Originally, the singer Shane had keyed the music to was longtime friend and 90's band mate Jason Beddoe, who ended up needing to bow out of the project due to life circumstances. Shane says, "This was operatic, expressive music. These kinds of singers just don't exist anymore. I thought it was over. Beau was literally an answer to prayer."
Shane met Beau West, the lead vocalist, through session singer Mike Priebe (who sings BGVs on the record, along with Nicelle, Mike's wife, on violin). Shane and Beau had a conversation about music that lasted hours. The two had the same musical interests and the same vision for what they wanted to accomplish. After an initial meeting to review the material, Beau was invited to the studio to sing on the most challenging vocal track, Ultima Thule. Shane says, "Beau has that rare range and tone that sounds great anywhere on the scale. He could handle anything I threw at him, and had such a great attitude as well, which was critical because so much production had already been done." Beau says, "This music is everything I'd heard whirling around in my head since I was fourteen and couldn't get it out. Shane unlocked what was already inside and I can't wait to sing every note he writes." This set course for a three year journey of finishing the recording and hence was birthed Evership.
On the debut album, Shane choose to play drums, keyboards, and an assortment of more obscure instruments like the Theremin and Chapman Stick, but to sub-out most of the guitar and bass work to like-minded musician friends and family.
The earliest recording, Flying Machine, was performed by Dan Smalley on classical guitar and Brandon Vestal on electric guitar. However, the classically trained Rob Higginbotham performed most of the rhythm electric, acoustic and classical guitars.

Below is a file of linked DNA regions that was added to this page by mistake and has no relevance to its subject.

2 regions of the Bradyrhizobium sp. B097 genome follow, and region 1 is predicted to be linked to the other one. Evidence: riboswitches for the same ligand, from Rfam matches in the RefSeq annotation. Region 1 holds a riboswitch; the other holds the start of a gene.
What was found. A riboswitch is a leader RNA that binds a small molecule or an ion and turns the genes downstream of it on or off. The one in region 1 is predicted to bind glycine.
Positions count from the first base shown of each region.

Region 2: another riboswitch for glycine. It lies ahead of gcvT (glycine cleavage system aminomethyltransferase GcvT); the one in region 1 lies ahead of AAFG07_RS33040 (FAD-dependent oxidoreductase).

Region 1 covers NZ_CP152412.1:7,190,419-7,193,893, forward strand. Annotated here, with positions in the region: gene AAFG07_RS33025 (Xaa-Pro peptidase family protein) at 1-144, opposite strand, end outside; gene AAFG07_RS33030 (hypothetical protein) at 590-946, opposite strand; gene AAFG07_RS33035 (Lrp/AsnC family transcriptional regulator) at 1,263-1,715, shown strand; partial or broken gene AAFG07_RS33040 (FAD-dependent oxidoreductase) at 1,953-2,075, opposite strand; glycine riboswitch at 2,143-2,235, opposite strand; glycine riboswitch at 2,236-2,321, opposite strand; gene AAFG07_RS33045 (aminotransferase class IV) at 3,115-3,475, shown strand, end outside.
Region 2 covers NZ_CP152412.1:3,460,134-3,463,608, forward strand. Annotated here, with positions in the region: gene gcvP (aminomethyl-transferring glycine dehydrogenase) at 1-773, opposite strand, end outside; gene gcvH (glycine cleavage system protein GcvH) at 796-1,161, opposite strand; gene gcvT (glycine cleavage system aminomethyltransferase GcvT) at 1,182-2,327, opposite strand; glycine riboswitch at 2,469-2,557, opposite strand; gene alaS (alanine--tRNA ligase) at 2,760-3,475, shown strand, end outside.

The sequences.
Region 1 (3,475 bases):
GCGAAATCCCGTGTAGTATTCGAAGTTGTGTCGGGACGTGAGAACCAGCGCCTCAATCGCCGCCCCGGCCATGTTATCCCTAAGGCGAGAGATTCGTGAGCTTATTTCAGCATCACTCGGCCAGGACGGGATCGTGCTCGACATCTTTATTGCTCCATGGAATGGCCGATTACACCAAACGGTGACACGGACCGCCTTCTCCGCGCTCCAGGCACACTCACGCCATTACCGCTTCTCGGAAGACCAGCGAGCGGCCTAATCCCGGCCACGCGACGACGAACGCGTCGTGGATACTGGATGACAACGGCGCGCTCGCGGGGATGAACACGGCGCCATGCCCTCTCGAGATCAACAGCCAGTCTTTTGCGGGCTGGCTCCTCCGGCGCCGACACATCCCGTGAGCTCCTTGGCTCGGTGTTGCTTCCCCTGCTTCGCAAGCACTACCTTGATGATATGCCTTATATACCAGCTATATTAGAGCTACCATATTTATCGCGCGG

Shane's brother James moved into town later in the process and performed the lead guitars, which turned out to be essential to the Evership sound. "Having my brother here reminded me of when we were young. We used to do these 'concerts'. The neighbors would set up lawn chairs and watch." With James on guitar, the 'brother magic' (a term James coined to explain their telepathic ability to communicate musically) made the lead guitar production more organic.
The infamous Nashville bassist Jaymi "Pink Bassman" Millard (Innocent Monday, Kinetic Element, Mark Slaughter) rounded out the tracks.
Once the debut album was in full swing Shane engaged the know-how of recording engineer Mark Aartun of Innerspeaker Records who cut the beginning of Flying Machine-Part 1: Dreamcarriers on Plexiglas using a rare 1940 Presto K-8 portable record cutting machine. They then re-recorded it from a Newcomb schoolhouse tube record player. "This gave me the vintage Victorian feel I was after."
Finally, as a last minute production idea, Shane contacted his oldest Nashville friend and classical composer Charles Heimermann, who had been leading a professional choir made up of session singers and singers from both the Nashville Symphony Chorus and The Nashville Choir, to push the production over the top with live choir, recorded in a cathedral in Green Hills, Tennessee.